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515 results found.
52 pages of results.
71. The Aubrey Holes of Stonehenge (Concluded) [Kronos $]
... coincidence to Dr. Eddy and suggested a possible cultural, as well as an actual, connection.(28) This was at a time when his then current papers made no mention of such a correspondence. My suggestion evoked no comment but I see now, in a more recent article, that the 28 spokes of the Big Horn Medicine Wheel, as it is called, and the 56 Aubrey holes of Stonehenge are being connected.(29) I also notice that Stonehenge is now openly being referred to as a solar calendar although it was not very long ago that this designation was being shunned.(30) On a different front, Professor Barry Fell is a member of a new breed of scholars who have recently been pushing an old idea to the forefront of public notice. This is the idea of European contact with the continent of America long before the days of Leif Ericson and Columbus.* One of these contacts is now supposed to have been a wave of Celtic immigrants.(31) Fell, along with others, has apparently ...
72. Magi, The Quest for a Secret Tradition by Adrian Gilbert [SIS C&C Review $]
... useful. Adrian Gilbert wanted to know if the story of the wise men, Magi, in Matthew's Gospel chapter 2 and an Apocryphal Gospel [1 had any foundation in fact and whether it might be possible to trace a tradition of ancient esoteric knowledge. As a result of his investigations he invents a tale of what the wise men saw in the sky and how it was interpreted according to the astrology and politics of the time. What will interest SIS readers is some of the early historical data and speculation and also the changing calendar at the turn of the millennium BC/AD and earlier. The book takes the form of a travelogue interwoven with sections of history, not all of which will be familiar, and which are not in chronological order. There is reference to early church history, art and architecture, the Templars, Crusades and many other subjects. The result is a bit of a hotch-potch and rather confusing: sometimes detailed discussion of an event or artefact is followed by a jump of one or several centuries to the next point- e.g ...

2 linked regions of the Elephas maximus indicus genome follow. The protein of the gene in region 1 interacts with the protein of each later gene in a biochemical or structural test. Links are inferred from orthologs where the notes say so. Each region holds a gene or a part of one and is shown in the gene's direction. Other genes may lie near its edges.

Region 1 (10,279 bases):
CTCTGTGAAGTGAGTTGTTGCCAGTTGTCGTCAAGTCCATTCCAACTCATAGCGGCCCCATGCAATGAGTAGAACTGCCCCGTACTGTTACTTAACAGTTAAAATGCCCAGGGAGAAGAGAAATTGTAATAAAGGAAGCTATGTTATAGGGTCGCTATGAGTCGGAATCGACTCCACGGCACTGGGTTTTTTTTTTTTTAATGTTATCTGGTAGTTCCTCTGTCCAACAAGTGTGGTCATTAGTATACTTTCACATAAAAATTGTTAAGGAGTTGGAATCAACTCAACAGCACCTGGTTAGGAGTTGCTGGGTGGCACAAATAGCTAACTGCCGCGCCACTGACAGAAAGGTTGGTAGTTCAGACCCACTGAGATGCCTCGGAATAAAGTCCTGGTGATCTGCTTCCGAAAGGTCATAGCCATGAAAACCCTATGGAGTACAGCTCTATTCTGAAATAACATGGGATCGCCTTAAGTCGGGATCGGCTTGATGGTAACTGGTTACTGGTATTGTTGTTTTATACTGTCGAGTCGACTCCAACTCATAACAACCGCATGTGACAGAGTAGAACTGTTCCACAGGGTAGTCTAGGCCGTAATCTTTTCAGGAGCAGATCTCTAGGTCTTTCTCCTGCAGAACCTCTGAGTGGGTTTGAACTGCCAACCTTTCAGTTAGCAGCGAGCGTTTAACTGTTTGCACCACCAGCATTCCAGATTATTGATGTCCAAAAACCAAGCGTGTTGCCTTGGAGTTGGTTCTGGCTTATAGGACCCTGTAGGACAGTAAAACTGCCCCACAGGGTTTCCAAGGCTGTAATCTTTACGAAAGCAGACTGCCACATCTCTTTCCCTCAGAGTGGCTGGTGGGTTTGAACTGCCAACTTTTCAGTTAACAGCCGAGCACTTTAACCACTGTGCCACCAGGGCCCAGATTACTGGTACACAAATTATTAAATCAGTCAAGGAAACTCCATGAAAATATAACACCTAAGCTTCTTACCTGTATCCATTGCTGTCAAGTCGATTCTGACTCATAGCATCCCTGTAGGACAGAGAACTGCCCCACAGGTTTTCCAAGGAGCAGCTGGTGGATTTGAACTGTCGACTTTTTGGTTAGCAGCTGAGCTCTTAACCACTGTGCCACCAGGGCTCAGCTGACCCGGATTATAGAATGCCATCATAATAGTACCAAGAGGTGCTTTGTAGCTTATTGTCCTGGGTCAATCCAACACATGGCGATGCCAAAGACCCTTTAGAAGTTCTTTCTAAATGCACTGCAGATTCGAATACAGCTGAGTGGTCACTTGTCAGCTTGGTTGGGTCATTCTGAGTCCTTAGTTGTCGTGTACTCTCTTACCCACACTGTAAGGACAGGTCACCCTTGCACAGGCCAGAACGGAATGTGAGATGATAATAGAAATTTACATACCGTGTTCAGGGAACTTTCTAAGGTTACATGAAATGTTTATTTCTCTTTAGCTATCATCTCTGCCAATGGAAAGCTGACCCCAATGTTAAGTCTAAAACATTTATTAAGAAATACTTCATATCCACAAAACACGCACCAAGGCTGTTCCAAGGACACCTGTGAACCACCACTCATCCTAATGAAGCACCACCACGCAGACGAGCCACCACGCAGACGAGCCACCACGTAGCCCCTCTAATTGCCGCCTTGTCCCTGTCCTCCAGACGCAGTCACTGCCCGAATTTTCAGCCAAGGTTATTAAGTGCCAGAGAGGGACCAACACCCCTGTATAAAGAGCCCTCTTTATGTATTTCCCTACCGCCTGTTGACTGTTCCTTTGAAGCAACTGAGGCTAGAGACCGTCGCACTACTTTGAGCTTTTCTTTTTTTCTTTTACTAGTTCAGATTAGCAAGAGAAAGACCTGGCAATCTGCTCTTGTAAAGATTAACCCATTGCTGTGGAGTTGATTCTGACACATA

73. Chapter XXVI: the Sothic Cycle and the Use Made of it [Dawn of Astronomy (Book)] [Books]
... all the differences of opinion which exists; and which are so ably referred to by Krall in his masterly analysis [1 to which I own myself deeply indebted. The tremendously involved state of the problem may be gathered from the fact that the authorities are not yet decided whether many of the dates met with in the inscriptions really belong to a fixed or a vague year! Let us, rather, put ourselves in the place of the old Egyptians, and inquire how, out of the materials they had at hand, a calendar could be constructed in the simplest way. They had the vague year and the Sirius year, so related, as we have seen, that the successive coincidences of the 1st Thoth in both years took place after an interval of 1460 years. Now, for calendar purposes, they wanted not only to know the days of the years, but the years of the cycle. This latter is the only point we need consider here. How were they to do this? The easiest way would be to conceive a great year ...